Don’t give up the ship

Yes, I know that Capt. James Lawrence was mortally wounded when he gave the order and that the USS Chesapeake was taken by the British anyhow. No matter. That is the spirit.

Copy editors in particular are fighting a rear-guard action as newspapers struggle to find the means to survive. Our numbers are diminished, our masters’ confidence in the maintenance of quality has been shaken, and it is increasingly difficult to establish and maintain standards of editing instead of reverting to merely formatting and processing copy.

But you didn’t become a copy editor for riches or fame. You came to the desk determined to see things made right, knowing that there are readers who, without ever knowing your name, will appreciate being able to read articles that are accurate, straightforward and clear. You owe it to them not to give up. You owe it to yourself not to give up.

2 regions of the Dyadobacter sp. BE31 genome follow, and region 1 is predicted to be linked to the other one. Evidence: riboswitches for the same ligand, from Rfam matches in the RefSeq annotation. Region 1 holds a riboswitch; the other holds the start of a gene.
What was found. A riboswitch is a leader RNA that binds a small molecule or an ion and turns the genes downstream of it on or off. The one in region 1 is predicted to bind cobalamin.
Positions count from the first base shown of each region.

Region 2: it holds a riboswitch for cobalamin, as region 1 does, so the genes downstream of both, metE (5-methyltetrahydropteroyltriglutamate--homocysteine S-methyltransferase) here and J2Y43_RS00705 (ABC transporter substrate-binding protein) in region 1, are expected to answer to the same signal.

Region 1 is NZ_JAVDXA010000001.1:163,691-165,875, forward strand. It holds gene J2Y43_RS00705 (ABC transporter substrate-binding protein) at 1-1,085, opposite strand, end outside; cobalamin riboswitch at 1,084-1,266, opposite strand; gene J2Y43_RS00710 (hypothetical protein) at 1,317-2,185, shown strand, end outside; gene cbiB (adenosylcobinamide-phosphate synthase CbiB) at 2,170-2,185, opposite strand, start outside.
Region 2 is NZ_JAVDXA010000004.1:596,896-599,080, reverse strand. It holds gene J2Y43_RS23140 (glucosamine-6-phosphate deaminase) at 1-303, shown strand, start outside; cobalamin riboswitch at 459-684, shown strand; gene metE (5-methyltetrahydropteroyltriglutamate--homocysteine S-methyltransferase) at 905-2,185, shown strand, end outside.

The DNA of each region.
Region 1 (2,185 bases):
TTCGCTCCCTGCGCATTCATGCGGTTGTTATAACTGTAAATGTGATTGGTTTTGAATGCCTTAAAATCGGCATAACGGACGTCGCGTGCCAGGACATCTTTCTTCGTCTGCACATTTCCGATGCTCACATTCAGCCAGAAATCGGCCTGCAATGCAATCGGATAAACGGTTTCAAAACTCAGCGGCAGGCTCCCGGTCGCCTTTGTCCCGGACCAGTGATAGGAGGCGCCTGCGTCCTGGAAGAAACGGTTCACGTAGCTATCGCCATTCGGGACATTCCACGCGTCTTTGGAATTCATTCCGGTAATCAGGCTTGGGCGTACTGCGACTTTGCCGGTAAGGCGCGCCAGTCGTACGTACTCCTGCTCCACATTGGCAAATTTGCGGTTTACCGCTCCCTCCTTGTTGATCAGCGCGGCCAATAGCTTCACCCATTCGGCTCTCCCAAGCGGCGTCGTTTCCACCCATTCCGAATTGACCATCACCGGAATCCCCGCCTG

* “Quinctili Vare, legiones redde!”

** Yes, this is advice I’ve given before. Did you follow it?

 

 

Posted by John McIntyre at 8:12 AM | | Comments (8)
        

Comments

* Stories that go on for a dozen paragraphs of anecdotal introduction before telling you what they are about. Any story that doesn’t tell you what it’s about within the first two or three paragraphs.

Really? People read even 2 or 3 paragrpahs of cute-cute? I don't think so. Just get to the damned facts, please. Only your mother wants to read your cleverness and I'm lying about that.


[JEM: Just to be clear: I prefer to post comments that come with a name and an e-mail address, rather than anonymous ones. This one is on the edge of acceptability.]

John, one problem is that some of the things you suggest--editing blogs, taking photos, etc.--take time, and at most newspapers, copy editors are already quite busy and likely to become more so as papers cut staff.